When we're handling beads all day everyday, we sometimes forget that the terms and abbreviations we apply to beads can be a bit confusing, especially if it's the first time you've come across them! Below we have summarised the most common bead finishes you'll come across.

  • AB - This is the abbreviation for Aurora Borealis. This is a coating added to the finished bead that creates a multicoloured surface on top of the base colour when viewed from different directions, similar to light refracted through glass crystals and prisms

  • Colour lined or Inside colour - When a transparent bead has a coloured core where the hold runs through, we call this colour lined or inside colour. This colour is added post-production of the bead, so is a surface coating. Strong friction can potentially remove this coating, but we have never experienced this ourselves

  • Iris - Iridescent finishes are abbreviated to iris in the beading world. Iridescent finishes tend to be bulit into the colour of the bead itself, and produces a similar effect to AB but on a more subtle scale. For example, 6R83 "Metallic Iris Brown" Size 6 Seed Bead has the iridescence built in to the colour rather than being coated on the top.

  • Lustre - Lustered beads have a lovely glossy, very slightly iridescent coating to their surface. When lustres are applied to opaque beads you'll often see them reffered to as pearl or pearlescent, whereas translucent and transparent beads are referred to as ceylon.

  • Matt/Matte or Frosted - The opposite to shiny or glossy! To attain this finish, manufacturers will acid etch or sand blast the surface of the beads to create a smooth matt or frosted finish

  • Metallic - Metallic effect beads have a metallic particulate (whoah, big word alert!) suspended in their outer coating. This can be suspended in laquer as with car paint which results in a semi-premanent coating that can be removed with high abrasion of impacts, or can be suspended in the glass itself, resulting in a truly permanant finish. Toho and Miyuki seed beads usually feature the latter for a higher quality finish.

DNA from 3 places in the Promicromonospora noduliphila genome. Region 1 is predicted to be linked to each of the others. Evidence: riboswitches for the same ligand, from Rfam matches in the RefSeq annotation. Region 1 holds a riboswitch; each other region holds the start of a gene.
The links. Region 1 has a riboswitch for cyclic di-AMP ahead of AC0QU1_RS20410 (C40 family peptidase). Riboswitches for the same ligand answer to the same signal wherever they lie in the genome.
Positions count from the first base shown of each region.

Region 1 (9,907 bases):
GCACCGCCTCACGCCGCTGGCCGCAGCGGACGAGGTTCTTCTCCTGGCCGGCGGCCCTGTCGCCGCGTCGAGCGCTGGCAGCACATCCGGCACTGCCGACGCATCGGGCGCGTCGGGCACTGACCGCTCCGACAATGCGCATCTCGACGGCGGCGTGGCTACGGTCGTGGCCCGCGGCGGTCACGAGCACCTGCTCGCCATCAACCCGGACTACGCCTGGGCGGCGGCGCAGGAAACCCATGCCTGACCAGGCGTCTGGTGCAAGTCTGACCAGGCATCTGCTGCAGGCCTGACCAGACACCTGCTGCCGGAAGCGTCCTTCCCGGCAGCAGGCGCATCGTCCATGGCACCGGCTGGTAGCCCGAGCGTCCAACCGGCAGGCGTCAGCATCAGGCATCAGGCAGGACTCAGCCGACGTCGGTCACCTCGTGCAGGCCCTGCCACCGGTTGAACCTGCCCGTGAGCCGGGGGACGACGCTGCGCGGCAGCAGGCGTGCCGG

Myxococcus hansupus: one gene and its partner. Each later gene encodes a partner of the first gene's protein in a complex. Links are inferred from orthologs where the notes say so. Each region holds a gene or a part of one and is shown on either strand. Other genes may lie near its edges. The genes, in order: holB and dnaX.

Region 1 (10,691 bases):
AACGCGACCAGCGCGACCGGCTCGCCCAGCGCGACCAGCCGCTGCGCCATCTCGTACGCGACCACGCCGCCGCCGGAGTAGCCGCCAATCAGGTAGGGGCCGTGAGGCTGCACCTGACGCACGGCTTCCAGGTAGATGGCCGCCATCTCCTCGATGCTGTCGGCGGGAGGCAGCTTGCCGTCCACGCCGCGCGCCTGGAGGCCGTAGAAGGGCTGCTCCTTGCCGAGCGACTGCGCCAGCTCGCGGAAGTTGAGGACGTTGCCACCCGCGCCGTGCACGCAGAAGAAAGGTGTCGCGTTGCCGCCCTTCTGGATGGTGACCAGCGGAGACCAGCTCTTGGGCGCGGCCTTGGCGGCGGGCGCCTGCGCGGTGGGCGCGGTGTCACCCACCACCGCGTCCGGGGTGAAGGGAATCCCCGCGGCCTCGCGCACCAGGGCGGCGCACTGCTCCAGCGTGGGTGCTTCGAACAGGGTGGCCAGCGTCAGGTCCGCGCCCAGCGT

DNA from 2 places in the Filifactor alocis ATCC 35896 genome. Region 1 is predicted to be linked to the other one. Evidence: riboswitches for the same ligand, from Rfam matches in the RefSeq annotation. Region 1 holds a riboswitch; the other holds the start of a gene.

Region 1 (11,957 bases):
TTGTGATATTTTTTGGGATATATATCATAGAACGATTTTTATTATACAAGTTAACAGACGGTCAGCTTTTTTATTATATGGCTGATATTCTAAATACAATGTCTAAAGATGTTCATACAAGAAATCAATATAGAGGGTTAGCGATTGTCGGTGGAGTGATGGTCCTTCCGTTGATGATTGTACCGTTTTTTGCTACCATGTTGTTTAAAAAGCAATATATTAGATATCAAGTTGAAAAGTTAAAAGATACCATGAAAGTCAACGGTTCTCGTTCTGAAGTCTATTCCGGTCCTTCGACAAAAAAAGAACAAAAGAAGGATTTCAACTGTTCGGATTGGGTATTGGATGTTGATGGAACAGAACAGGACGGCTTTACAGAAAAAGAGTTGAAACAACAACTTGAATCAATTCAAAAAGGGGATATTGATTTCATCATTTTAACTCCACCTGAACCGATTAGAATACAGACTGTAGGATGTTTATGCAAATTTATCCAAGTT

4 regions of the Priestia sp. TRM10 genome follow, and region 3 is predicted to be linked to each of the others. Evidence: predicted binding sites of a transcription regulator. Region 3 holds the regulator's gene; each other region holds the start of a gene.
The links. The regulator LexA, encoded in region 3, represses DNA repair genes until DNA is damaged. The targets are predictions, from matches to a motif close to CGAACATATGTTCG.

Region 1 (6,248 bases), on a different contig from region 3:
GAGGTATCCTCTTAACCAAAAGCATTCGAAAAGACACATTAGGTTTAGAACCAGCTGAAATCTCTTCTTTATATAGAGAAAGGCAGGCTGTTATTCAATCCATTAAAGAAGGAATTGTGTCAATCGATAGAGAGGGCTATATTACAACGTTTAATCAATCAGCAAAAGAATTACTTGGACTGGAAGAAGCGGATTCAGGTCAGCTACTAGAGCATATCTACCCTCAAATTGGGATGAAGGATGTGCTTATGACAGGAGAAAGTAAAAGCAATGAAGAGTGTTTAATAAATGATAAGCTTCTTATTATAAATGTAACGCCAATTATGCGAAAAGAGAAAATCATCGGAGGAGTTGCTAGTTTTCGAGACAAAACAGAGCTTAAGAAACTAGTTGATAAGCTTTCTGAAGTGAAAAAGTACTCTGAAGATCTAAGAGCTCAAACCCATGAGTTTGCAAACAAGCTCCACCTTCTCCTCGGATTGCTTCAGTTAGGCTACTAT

• Opal - As the name suggests, beads with opalescent finishes are manufactured to resemble the natural opal gemstones. Instead of having an external AB coating, opalescence actually emanates from the interior structure of the glass bead, creating a very expensive look!

  • Opaque - Simply a bead with a surface that does not let light travel through it's main structure.

  • Painted/Baked - Beads that have this finish are often glass based beads that have had a vitreous laquer applied to the surface and then heated to form a solid opaque coating that is very hardwearing but can be susceptible to high impact. Glass pearls are often treated this way.

  • Pave/Shamballa style - These are a relative newcomer to the bead scene (at least in major fashion terms). These beads are composed of acrylic, resin or polymer clay (and sometimes metal) and then covered in flat or pointed back rhinestones to form a multifaceted sphere. Shamballa style jewellery has brought the beads to the forefront of fashion in recent years.

  • Silver Lined or Foil Lined - Lining a transparent bead with a foil hugely intensifies the reflected colour of the glass. Silver or coloured alloy foils are bonded to the hole of the bead. You will also find glass beads that have foils encapsulated within the structure of the glass, and these are simply called foil glass beads.

  • Transparent - See-through beads of any colour are called transparent, often abbreviated to trans. Silver lined, AB, lustres and frosts can all be applied to transparent beads, sometimes completely transforming their appearance to the point you wouldn't even consider them transparent anymore! The main colour of the bead is encapsulated within the glass, so you'll never lose colour quality!

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